Households in ComEd’s service territory that bought their power from alternative suppliers collectively paid $324 million more than they would have with ComEd in the year that ended May 31, according to a July 30 report by the Illinois Commerce Commission’s Office of Retail Market Development. On average each household customer that ditched ComEd paid $323 more for electricity in that year than they would have if they’d done nothing.
On average, overall electric bills where the energy was supplied by retailers were more than 25 percent higher. (ComEd in those cases continues to deliver the power and charges its own rates for that. For customers who also get their energy from ComEd, that charge is passed along at no markup.)
This year’s outcome shattered the previous year’s record overpayment of $145 million.
Possibly more head-scratching was that suppliers were able to recruit so many more new residential customers. As of the end of May, about 537,000 households—15 percent of the residential power consumers in northern Illinois—had signed contracts on their own to buy from a retail alternative to ComEd, according to the report. The year before, that figure was 458,000.
Overall, the number of households buying from a retail supplier fell year over year, but that was because fewer municipalities are contracting on behalf of their residents to purchase electricity, according to the report.
The results raise questions about the effectiveness of the so-called HEAT Act, which took effect at the beginning of 2020 and was aimed at ending marketing abuses and questionable industry practices like locking in low prices for a few months and then spiking them well above market rates without informing customers.
The law also ended the practice of extending contracts without the approval of customers, but that restriction is imposed only on deals in which prices change month to month rather than being fixed for at least a year. Otherwise, suppliers are free to automatically extend contracts (at new fixed rates) without a customer’s approval so long as they attempt to notify them.
Given rising utility rates and increased shutoffs due to non-payment, especially in low-income communities, suppliers charging hundreds of millions of dollars more than the utility would seem to call for a re-examination of the value of residential electricity competition.
The industry’s take is that many consumers are willing to pay more for clean energy and other services, and the ICC report doesn’t examine these motivations.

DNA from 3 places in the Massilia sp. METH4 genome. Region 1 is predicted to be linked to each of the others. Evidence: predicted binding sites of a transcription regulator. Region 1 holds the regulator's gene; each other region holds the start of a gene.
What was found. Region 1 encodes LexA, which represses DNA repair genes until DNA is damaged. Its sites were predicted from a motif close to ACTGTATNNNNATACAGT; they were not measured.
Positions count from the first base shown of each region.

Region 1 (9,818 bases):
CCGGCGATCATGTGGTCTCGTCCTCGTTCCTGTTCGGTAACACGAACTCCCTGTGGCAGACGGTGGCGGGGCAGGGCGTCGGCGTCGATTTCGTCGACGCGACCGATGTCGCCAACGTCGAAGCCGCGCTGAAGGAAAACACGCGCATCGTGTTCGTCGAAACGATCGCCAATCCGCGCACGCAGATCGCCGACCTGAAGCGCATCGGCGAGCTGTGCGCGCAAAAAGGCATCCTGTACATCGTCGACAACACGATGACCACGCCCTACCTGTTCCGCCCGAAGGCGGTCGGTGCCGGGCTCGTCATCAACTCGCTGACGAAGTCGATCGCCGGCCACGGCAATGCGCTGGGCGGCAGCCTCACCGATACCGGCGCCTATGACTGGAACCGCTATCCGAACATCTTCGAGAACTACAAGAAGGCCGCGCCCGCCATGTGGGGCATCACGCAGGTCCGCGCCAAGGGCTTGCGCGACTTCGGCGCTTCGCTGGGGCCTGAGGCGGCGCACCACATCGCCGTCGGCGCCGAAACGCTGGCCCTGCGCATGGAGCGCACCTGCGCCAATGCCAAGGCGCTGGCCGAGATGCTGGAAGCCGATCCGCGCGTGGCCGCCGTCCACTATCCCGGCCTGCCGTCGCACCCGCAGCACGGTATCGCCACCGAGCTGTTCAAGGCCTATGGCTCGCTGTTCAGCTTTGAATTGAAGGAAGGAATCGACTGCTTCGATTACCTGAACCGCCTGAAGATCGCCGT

“Certain customers place a higher value on the competitive supplier’s environmentally friendly products and energy management services that will help Illinois achieve the state’s clean energy goals and they are willing to pay more than the utility’s supply price just as customers choose a higher priced commodity brand over another in other retail markets,” Kevin Wright, president of the Illinois Competitive Energy Association, said in an email.
One of the issues appears to be the fragmentation of the industry. Larger players like Exelon-owned Constellation have complained in the past that “bad actors” are tarring the industry by overcharging and using shady marketing tactics.
There are 81 licensed suppliers in ComEd’s territory, with 69 of them active, according to the ICC. For the first time since the residential market opened in 2012, no one supplier has a market share topping 15 percent. The top three suppliers control just 31 percent, down from 41 percent the year before. There are 63 suppliers with a market share below 5 percent, up from 48 the year before.
The HEAT Act’s tougher requirements were supposed to weed out a lot of the smaller players. The opposite appears to have happened.
Light enforcement of the law isn’t helping. The statute, for example, bars suppliers from charging exit fees when consumers depart before their contracts expire.
“Despite the implementation of the HEAT Act, (suppliers) continue to offer products that include some form of early termination fees,” according to the report.